---- — DETROIT (AP) — Ford's leaders have watched Mark Fields, a brash Harvard MBA, turn the company's North American business into a profit machine. Now they're eyeing him for CEO.
Fields, 51, was named chief operating officer Thursday, a sign the board favors him for the top job when CEO Alan Mulally eventually retires. Mulally, 67, plans to stay at least through 2014, a decision that reassured Wall Street.
The announcement puts to rest — for now — the swirl of speculation about Ford's succession plans. Investors have been anxious to learn who will replace Mulally, the sunny, charismatic leader who united Ford's fractious management and made the 109-year-old company healthy again. Mulally became Ford's CEO in 2006, when the company was nearly bankrupt, and has presided over three full years of profits.
As COO, Fields will lead day-to-day operations at the world's sixth-largest carmaker, which sold nearly 5.7 million vehicles in 2011 and generated $136 billion in revenue. All of the company's business units — with 70 plants and 164,000 employees worldwide — will report to him. Mulally will guide Ford's long-term strategy and mentor a new management team put in place Thursday.
Ford shares rose 4 cents to close at $11.25, their highest level since May.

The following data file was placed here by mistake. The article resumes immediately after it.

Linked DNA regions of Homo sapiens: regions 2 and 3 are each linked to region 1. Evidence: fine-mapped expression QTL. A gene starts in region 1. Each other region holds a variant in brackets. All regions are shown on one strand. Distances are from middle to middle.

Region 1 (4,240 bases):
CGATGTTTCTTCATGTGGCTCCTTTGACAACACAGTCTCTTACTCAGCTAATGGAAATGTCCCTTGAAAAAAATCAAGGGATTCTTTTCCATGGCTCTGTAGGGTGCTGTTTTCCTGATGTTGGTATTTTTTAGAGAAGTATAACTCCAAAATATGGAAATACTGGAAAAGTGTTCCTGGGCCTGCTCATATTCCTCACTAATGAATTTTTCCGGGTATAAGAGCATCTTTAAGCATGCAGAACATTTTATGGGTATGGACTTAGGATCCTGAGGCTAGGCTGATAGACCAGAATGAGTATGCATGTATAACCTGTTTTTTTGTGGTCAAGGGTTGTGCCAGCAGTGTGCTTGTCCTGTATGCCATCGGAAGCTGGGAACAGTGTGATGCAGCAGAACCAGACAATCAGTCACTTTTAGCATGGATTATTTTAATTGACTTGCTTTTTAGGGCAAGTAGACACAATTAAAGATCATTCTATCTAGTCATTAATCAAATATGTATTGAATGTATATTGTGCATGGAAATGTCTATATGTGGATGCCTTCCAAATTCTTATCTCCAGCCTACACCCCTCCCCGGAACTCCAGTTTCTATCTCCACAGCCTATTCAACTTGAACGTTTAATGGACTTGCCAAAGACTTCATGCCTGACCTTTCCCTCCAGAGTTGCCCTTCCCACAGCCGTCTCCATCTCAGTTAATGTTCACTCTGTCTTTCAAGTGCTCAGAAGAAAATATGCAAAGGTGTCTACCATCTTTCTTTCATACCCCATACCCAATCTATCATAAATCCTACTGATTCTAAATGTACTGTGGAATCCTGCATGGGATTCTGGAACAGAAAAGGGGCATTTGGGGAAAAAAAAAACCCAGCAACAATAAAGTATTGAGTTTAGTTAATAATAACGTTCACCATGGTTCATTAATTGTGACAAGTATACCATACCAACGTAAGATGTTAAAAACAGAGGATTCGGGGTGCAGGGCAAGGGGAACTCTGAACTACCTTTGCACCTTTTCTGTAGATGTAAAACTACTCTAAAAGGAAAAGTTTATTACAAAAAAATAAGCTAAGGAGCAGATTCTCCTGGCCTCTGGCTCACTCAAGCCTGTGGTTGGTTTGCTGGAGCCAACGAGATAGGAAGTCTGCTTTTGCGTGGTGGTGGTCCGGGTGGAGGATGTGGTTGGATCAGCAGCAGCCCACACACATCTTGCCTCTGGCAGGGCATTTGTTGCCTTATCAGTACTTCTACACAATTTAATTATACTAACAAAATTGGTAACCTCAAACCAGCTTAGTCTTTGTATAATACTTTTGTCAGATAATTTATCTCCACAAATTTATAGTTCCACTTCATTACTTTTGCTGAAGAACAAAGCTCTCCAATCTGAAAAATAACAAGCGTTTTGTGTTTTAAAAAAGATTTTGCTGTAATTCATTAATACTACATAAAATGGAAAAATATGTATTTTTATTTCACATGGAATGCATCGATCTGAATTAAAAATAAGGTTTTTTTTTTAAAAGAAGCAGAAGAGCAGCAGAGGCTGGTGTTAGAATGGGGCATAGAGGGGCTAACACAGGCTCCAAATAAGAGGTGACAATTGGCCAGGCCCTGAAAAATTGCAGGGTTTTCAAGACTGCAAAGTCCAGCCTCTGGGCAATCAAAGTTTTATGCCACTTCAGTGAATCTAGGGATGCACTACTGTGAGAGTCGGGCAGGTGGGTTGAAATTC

Jefferies analyst Peter Nesvold said Fields in unique in having led, or participated in, turnarounds in Europe, South America, Asia and America.
"Fields has grown into a CEO-ready executive," Nesvold said in a note to investors.
Fields has been on the fast track since joining Ford in 1989 as a marketing research analyst. In 2000, he became the youngest CEO ever at a Japanese company when Ford installed him as head of Mazda, which Ford controlled at the time. There, he oversaw the catchy "Zoom Zoom" ad campaign. He was later head of Ford's European division and its luxury brands, which struggled with losses despite his tough medicine, including the closure of a historic Jaguar plant in Britain.
After Ford Executive Chairman Bill Ford named Fields head of the Americas in 2005, he developed the company's Way Forward turnaround plan, which called for plant closures, layoffs and new U.S. vehicles — many of them from Europe — to increase sales.